The ritual actions for the Pax in the Extraordinary and Ordinary forms of the Roman Rite are quite different. The prayers - which are the same in both Old and New - are rearranged in the Ordinary form. One thing remains unchanged, however, and it is most significant. Domine Jesu Christi, qui dixisti apostolis tuis ... This prayer, which is the preface to the Pax, is not addressed to God the Father (as all the other prayers of the Mass are) *   but addressed directly to God the Son, who is present upon the altar before the very eyes of the celebrant.

All the more inappropriate, therefore, for the celebrant to say or sing this prayer looking around at the Congregation (we need not elaborate on various manifestations of the ars celebrandi of some priests). The celebrant ought to have his eyes cast down upon the altar, looking at Him whom he is addressing. This injunction, however, will not be found in the rubrics of the Pauline Missal.

The Kissing of the Altar :
Karsh's photograph from the famous book by
Bishop Fulton Sheen : This is the Mass.
There is a regrettable ritual excision from the Pax as observed in the Pauline Missal. In Solemn Masses, according to the Extraordinary form, the celebrant recites quietly the prayer Domine Jesu Christi, qui dixisti apostolis tuis and then he kisses the corporal upon which rest the Sacred Host and the Chalice. The deacon (standing at his right), kisses the altar, but not the corporal. The celebrant then gives the Pax to the deacon. In some Mediaeval Western liturgies, the celebrant kissed not the corporal, but the Sacred Host itself, or the foot of the Chalice. These ritual gestures are of great significance and underline that the Pax is not a greeting per se, but a ritual transmission of the Peace which comes directly from our Saviour.

Would it be so objectionable if celebrants of Mass in the Ordinary Form were once again to kiss the corporal before giving the Faithful the Greeting of Peace? Would that ritual action not emphasise their words : The Peace of the Lord be with you always ? Would this be so objectionable? For some, probably. Others might not even notice. Still others might welcome the enrichment of an other-worldly ritual dimension in the Ordinary Form of the Mass. Prudence in all things.

_______________________________________________
* With the exception of the Kyrie eleison, which is a litany.

Tuesday, 12 August 2014

Priestly Ordinations 2014 : 6

Borromeon vestments
Father Irdi pictured after his First Mass.
Image kindly supplied by Fr Irdi.
Each year, the Saint Bede Studio has the privilege of preparing sacred vestments for Ordinands. Happily, this year has been no exception : indeed the number of requests for such vestments has been more than double previous years.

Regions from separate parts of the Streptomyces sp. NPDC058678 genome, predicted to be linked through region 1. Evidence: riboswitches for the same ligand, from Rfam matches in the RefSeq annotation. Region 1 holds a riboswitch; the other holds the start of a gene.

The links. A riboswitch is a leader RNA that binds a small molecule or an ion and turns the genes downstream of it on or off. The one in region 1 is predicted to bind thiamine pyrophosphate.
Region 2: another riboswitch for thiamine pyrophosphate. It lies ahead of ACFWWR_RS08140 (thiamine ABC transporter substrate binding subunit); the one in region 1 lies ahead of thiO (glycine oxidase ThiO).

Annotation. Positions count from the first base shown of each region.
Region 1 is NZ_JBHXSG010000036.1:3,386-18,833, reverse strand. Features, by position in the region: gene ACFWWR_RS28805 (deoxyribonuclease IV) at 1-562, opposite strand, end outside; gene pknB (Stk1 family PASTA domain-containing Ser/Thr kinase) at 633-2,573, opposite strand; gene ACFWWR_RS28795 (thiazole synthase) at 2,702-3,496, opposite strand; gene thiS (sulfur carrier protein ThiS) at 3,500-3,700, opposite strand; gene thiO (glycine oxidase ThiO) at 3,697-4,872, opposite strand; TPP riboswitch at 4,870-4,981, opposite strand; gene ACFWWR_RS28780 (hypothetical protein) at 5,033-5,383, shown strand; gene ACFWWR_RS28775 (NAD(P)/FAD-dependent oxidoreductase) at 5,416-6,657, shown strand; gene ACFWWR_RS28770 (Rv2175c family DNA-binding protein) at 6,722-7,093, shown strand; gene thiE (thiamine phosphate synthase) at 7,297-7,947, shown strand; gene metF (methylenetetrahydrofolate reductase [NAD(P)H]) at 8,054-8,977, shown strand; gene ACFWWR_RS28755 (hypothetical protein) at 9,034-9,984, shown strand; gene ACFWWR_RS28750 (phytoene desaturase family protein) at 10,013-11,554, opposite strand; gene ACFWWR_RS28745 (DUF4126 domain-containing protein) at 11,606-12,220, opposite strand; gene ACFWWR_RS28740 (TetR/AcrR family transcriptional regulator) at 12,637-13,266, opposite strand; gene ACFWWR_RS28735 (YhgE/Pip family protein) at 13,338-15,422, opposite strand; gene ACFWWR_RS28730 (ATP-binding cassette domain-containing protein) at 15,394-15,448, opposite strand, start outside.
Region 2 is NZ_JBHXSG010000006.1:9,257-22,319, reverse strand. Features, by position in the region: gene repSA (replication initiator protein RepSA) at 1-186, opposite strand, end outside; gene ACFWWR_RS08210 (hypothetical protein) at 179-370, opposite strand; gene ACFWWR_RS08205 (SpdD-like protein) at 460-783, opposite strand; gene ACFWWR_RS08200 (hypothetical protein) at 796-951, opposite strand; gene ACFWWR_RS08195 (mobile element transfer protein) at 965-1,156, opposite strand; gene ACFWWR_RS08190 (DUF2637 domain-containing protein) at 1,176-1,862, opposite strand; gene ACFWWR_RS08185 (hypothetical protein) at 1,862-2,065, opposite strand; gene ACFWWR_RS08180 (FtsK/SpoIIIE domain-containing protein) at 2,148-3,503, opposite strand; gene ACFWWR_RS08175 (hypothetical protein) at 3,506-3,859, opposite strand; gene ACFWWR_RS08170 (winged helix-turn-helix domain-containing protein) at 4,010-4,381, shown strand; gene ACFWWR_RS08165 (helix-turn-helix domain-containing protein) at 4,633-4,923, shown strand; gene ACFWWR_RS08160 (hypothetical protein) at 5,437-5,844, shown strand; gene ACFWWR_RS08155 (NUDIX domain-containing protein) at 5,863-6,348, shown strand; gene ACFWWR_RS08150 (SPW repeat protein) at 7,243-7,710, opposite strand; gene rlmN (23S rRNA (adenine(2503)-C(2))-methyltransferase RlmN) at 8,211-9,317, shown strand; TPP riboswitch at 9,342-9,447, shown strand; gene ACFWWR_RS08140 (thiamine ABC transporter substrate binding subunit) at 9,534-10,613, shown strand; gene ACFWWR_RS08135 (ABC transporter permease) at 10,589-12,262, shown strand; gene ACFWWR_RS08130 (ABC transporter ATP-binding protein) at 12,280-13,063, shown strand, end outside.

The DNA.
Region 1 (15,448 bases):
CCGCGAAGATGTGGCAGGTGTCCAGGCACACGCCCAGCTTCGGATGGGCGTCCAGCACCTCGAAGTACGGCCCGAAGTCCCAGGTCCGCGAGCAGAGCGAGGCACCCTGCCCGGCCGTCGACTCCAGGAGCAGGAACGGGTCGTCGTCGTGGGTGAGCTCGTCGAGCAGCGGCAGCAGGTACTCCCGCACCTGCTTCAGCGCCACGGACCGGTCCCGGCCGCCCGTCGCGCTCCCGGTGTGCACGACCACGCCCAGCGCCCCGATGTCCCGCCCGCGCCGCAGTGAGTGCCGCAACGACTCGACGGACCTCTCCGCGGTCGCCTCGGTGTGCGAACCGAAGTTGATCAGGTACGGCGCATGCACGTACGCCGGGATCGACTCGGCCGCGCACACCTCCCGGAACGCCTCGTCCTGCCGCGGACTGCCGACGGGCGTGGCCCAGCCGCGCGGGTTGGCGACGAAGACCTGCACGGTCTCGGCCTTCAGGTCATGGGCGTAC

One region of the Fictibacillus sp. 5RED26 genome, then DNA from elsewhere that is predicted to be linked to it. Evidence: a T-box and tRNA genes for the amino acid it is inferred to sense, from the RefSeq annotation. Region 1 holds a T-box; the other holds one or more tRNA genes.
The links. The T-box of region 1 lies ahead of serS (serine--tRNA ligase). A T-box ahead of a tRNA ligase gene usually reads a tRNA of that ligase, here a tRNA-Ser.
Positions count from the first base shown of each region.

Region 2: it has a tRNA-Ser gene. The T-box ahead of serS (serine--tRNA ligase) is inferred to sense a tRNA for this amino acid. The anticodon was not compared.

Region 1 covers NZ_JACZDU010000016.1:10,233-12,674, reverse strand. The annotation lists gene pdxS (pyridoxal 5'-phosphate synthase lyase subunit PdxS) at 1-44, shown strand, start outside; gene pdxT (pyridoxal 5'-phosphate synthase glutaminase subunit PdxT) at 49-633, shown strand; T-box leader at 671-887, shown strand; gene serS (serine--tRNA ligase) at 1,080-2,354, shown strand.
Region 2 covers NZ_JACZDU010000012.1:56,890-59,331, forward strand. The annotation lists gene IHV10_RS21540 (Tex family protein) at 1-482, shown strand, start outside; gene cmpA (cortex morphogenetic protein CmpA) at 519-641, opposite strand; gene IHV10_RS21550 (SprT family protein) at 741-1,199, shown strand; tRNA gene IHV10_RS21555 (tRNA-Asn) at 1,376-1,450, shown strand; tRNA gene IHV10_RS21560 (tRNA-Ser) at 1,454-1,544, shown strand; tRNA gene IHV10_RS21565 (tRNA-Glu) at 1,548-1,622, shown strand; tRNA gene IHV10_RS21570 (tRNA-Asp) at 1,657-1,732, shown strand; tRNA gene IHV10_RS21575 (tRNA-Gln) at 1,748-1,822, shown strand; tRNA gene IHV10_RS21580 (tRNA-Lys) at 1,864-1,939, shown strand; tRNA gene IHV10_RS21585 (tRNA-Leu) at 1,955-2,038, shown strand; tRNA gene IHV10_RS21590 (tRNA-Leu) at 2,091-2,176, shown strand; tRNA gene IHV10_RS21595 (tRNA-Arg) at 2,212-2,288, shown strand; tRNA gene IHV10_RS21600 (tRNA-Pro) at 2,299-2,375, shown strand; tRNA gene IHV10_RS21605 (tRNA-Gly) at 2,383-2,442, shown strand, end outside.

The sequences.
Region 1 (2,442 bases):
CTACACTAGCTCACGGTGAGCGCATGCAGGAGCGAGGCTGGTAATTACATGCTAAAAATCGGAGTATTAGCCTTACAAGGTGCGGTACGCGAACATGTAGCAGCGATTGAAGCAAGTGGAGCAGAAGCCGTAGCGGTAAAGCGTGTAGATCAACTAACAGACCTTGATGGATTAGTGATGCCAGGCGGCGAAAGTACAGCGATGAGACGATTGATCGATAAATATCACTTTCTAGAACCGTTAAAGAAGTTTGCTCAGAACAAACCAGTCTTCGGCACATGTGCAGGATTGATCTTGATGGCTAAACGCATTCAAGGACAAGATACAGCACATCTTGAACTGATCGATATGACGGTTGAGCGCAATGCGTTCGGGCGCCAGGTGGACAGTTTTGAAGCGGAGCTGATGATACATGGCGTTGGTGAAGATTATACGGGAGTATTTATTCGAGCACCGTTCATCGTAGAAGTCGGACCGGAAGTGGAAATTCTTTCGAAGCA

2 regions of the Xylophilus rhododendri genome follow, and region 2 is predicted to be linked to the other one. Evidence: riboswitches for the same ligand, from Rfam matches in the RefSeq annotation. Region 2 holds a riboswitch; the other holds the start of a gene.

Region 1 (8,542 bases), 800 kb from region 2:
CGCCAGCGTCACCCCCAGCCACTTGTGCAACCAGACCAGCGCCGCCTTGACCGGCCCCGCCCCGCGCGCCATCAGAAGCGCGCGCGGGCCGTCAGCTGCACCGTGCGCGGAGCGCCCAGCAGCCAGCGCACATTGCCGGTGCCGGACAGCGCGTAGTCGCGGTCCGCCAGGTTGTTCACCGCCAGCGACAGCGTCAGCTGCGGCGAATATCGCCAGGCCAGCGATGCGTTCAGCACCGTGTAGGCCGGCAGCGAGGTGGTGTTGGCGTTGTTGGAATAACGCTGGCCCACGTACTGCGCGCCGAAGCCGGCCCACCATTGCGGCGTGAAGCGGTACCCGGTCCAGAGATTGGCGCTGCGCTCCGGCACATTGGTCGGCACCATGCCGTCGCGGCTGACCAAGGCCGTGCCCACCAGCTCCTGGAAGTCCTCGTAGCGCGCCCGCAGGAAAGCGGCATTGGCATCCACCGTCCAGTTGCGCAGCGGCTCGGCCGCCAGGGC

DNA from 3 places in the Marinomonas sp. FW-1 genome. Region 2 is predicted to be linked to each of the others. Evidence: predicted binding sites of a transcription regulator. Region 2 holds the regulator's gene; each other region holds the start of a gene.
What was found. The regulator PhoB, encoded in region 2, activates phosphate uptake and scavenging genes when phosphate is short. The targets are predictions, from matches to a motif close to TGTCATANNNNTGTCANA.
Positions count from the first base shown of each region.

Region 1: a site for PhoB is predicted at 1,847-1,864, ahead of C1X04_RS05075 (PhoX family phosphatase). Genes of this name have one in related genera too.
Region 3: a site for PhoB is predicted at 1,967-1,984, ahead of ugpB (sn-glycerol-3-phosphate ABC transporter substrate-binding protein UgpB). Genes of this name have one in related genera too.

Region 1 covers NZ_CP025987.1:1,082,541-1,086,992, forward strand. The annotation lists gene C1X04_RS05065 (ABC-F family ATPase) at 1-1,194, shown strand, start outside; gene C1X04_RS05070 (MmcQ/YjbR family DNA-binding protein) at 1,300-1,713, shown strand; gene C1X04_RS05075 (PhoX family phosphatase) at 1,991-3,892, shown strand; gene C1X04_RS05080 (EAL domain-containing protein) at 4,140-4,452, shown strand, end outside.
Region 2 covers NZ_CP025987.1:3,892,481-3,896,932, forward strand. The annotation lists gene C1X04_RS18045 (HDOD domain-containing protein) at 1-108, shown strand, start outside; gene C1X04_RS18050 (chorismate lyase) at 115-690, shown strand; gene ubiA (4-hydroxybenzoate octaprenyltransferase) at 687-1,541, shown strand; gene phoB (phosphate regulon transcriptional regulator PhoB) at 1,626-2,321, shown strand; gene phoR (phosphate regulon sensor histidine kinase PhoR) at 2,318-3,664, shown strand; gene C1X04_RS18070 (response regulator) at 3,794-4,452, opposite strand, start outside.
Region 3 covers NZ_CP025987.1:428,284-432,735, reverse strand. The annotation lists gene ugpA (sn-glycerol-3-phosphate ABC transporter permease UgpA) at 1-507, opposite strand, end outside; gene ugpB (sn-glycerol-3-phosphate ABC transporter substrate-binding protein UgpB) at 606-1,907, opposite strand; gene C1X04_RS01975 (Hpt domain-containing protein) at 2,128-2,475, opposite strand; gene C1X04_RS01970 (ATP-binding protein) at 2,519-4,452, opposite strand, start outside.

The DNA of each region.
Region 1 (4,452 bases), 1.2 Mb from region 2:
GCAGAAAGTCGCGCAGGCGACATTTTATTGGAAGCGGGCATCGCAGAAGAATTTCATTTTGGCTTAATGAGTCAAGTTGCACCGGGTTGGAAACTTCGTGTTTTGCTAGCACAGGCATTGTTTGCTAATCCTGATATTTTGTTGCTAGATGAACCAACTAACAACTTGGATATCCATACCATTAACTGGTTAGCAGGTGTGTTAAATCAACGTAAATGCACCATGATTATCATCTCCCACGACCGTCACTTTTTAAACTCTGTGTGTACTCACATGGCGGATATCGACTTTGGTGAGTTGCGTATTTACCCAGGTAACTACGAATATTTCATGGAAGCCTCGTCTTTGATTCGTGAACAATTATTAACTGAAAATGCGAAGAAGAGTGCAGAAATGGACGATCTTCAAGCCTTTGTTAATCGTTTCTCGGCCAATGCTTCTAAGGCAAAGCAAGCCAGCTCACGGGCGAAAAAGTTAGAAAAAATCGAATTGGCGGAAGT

In this post we take special pleasure to describe vestments made for an Australian, Father Christian Irdi of the Archdiocese of Perth, who was ordained to the Sacred Priesthood in Saint Mary's Cathedral on 2nd August.

Father Irdi commissioned vestments made in the Borromeon form for his Ordination and First Holy Mass. The chasuble (shewn in adjacent photographs) was made from a beautiful silk damask in muted gold and was ornamented with a damask in the colours of burgundy and gold, outlined with narrow braids, in the Roman style. The vestments were lined in burgundy taffeta.

Please pray for Father Irdi and for all newly-ordained priests.

Please click on the images for an enlarged view.

Enquiries: stbede62@gmail.com


Borromeon vestments
Father Christian Irdi during the celebration of his First Holy Mass
in Saint Mary's Cathedral, Perth.
Image kindly supplied by Fr Irdi


Saint Mary's Cathedral, seat of the Archbishop of Perth.

Wednesday, 6 August 2014

Priestly Ordinations 2014 : 5

Borromeon
Each year, the Saint Bede Studio has the privilege of preparing sacred vestments for Ordinands. Happily, this year has been no exception : indeed the number of requests for such vestments has been more than double previous years.

This post concerns Father Bryan Shackett, of the Archdiocese of Detroit (Michigan, USA), who was ordained to the Sacred Priesthood by the Most Rev'd Allen Vigneron in the Cathedral of the Most Blessed Sacrament on 7th June.  Father Shackett has been a student of the Pontifical North American College.

Father Shackett commissioned vestments made in the Borromeon form for his First Holy Mass. The chasuble (shewn adjacent) was made from a beautiful silk damask in crimson red and was ornamented with a damask in the colours of burgundy, red and gold, outlined with narrow braids, in the Roman style. The vestments were lined in bronze-coloured taffeta.

Please pray for Father Shackett and for all newly-ordained priests.

Please click on the images for an enlarged view.

Enquiries: stbede62@gmail.com



Interior of the Cathedral of the Most Blessed Sacrament, Detroit USA


Father Shackett pictured after the offering of his First Holy Mass
(Image kindly provided by Father Shackett).

Sunday, 3 August 2014

A Prayer for Priests

We beseech you, Almighty God, for all those in sacred orders who minister in your name in the Church throughout all the world. In time of weakness, strengthen them, in trial uphold them, and in perplexity direct them. Increase in them the spirit of fervour and love, and of a sound mind, that they may worthily celebrate your sacraments and diligently preach your Word, and set forth your glory, to the building-up of the Church and the salvation of souls; that so all peoples may become your inheritance and the outermost parts of the earth your possession. Through Christ our Lord. Amen.